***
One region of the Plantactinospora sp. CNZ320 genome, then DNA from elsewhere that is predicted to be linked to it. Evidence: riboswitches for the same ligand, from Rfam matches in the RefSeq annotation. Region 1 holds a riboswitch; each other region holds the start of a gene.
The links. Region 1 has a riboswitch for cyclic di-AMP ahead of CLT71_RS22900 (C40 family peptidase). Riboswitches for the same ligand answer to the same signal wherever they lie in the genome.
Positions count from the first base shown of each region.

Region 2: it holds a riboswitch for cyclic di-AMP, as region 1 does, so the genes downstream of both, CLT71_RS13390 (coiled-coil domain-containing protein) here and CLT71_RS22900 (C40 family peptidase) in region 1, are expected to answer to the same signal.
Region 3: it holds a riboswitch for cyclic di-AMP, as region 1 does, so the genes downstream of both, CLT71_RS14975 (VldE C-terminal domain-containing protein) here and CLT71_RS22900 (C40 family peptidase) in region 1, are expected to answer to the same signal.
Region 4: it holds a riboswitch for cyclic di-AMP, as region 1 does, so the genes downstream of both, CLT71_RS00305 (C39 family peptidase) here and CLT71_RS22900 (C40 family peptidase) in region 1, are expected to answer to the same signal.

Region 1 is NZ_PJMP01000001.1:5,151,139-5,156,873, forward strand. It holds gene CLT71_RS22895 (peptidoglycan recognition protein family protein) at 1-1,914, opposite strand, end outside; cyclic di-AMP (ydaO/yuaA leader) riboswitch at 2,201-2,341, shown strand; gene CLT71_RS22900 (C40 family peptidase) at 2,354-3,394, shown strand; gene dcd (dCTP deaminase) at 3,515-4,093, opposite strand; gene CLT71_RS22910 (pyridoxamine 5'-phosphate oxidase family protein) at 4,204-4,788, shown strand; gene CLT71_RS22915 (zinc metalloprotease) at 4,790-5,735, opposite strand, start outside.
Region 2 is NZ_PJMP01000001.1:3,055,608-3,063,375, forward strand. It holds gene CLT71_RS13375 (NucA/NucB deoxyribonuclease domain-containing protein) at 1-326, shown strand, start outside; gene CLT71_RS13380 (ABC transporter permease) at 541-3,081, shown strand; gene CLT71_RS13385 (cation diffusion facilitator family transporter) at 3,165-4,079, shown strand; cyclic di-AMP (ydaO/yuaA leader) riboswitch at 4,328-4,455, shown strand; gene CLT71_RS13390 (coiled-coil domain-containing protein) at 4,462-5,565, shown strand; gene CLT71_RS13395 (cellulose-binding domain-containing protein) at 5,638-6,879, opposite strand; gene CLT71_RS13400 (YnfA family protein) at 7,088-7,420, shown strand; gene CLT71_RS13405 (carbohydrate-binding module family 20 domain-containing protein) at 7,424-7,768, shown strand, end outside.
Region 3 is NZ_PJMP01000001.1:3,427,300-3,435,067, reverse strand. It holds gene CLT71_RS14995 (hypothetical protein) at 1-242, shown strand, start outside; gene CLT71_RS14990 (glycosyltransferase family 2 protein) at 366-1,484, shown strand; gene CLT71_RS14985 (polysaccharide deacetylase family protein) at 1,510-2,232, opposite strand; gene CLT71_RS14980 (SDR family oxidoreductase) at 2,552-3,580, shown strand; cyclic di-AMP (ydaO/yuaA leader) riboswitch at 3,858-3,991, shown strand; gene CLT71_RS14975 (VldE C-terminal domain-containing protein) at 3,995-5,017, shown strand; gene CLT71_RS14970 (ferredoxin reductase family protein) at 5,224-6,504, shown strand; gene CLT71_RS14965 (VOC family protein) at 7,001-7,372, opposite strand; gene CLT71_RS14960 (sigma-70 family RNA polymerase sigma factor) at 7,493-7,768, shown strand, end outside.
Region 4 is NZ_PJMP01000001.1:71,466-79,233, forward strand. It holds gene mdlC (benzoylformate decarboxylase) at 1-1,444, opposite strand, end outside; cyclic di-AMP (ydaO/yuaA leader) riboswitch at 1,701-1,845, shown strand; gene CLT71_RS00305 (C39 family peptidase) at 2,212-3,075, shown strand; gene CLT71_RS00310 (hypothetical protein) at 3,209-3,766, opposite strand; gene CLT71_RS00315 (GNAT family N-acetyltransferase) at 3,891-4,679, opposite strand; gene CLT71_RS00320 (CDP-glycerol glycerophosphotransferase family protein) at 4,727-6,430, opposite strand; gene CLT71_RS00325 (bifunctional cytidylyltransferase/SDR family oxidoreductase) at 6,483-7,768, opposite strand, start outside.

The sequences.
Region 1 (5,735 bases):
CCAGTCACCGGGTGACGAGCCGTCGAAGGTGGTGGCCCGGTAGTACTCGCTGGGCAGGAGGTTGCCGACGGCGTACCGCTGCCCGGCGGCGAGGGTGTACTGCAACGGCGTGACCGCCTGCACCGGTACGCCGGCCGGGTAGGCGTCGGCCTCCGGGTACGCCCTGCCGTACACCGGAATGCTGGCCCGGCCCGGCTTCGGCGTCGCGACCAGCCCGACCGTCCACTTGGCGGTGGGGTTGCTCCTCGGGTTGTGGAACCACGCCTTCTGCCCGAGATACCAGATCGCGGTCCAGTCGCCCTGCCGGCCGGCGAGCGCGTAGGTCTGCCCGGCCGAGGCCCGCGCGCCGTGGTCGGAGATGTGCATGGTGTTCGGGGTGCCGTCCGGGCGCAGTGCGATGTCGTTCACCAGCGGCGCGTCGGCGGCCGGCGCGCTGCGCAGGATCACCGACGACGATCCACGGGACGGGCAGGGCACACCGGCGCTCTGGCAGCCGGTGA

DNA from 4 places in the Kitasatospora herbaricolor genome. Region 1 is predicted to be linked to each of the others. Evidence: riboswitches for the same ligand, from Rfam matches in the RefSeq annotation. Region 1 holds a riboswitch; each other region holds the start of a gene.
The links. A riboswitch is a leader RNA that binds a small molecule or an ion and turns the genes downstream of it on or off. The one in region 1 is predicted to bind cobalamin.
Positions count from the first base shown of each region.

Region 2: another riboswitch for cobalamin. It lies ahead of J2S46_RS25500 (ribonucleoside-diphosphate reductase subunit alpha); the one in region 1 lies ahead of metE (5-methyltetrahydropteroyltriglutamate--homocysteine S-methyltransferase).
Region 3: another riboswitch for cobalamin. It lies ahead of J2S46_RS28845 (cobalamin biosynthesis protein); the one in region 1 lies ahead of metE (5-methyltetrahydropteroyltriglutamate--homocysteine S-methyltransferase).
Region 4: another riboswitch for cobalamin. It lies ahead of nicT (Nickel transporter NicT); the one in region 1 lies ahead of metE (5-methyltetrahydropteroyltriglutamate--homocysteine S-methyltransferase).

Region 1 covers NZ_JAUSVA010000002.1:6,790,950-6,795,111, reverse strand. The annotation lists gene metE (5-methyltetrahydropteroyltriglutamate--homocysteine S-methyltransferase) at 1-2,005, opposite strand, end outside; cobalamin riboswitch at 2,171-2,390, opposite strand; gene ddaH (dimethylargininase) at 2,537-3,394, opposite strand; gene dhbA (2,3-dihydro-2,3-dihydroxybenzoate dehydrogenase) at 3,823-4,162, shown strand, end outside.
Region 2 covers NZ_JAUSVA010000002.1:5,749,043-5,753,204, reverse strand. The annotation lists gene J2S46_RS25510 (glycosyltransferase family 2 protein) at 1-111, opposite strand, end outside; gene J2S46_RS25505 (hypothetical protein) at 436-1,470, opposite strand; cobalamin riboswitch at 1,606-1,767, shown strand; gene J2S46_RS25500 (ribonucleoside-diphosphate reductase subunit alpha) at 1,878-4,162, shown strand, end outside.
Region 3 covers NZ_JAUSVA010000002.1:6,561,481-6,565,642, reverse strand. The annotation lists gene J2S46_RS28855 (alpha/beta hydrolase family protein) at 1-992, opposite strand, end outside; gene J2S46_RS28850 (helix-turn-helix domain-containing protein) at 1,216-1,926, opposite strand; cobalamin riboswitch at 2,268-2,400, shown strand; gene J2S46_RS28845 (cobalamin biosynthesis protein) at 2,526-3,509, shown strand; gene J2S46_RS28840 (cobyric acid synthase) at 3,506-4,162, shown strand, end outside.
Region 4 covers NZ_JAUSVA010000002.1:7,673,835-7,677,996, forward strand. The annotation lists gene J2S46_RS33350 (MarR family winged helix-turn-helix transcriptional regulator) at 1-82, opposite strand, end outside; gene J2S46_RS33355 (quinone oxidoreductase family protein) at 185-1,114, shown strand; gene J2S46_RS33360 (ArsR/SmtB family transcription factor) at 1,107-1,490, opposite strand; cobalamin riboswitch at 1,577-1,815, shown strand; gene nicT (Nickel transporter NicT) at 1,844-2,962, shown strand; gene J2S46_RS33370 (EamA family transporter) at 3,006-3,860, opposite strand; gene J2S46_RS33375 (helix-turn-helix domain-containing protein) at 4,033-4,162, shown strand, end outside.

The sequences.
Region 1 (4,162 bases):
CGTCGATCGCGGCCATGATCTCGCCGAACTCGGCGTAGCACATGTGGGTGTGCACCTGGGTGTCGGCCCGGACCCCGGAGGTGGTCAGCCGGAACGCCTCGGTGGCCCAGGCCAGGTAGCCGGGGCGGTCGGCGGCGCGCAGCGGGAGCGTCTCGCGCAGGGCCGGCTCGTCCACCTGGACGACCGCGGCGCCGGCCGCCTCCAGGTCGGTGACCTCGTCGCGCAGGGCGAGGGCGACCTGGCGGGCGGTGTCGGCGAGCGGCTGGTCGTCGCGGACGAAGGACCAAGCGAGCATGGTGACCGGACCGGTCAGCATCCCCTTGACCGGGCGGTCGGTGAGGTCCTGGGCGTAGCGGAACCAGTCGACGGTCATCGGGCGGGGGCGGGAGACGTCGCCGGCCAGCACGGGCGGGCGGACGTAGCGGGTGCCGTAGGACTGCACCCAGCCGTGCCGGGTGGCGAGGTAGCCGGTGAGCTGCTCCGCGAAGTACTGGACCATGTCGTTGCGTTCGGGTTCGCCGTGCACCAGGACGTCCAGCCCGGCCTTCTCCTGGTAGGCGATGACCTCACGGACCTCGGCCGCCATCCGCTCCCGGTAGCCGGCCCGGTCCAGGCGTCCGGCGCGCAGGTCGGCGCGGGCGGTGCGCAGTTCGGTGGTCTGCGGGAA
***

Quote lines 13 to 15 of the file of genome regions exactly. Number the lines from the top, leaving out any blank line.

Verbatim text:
CCAGTCACCGGGTGACGAGCCGTCGAAGGTGGTGGCCCGGTAGTACTCGCTGGGCAGGAGGTTGCCGACGGCGTACCGCTGCCCGGCGGCGAGGGTGTACTGCAACGGCGTGACCGCCTGCACCGGTACGCCGGCCGGGTAGGCGTCGGCCTCCGGGTACGCCCTGCCGTACACCGGAATGCTGGCCCGGCCCGGCTTCGGCGTCGCGACCAGCCCGACCGTCCACTTGGCGGTGGGGTTGCTCCTCGGGTTGTGGAACCACGCCTTCTGCCCGAGATACCAGATCGCGGTCCAGTCGCCCTGCCGGCCGGCGAGCGCGTAGGTCTGCCCGGCCGAGGCCCGCGCGCCGTGGTCGGAGATGTGCATGGTGTTCGGGGTGCCGTCCGGGCGCAGTGCGATGTCGTTCACCAGCGGCGCGTCGGCGGCCGGCGCGCTGCGCAGGATCACCGACGACGATCCACGGGACGGGCAGGGCACACCGGCGCTCTGGCAGCCGGTGA

DNA from 4 places in the Kitasatospora herbaricolor genome. Region 1 is predicted to be linked to each of the others. Evidence: riboswitches for the same ligand, from Rfam matches in the RefSeq annotation. Region 1 holds a riboswitch; each other region holds the start of a gene.
The links. A riboswitch is a leader RNA that binds a small molecule or an ion and turns the genes downstream of it on or off. The one in region 1 is predicted to bind cobalamin.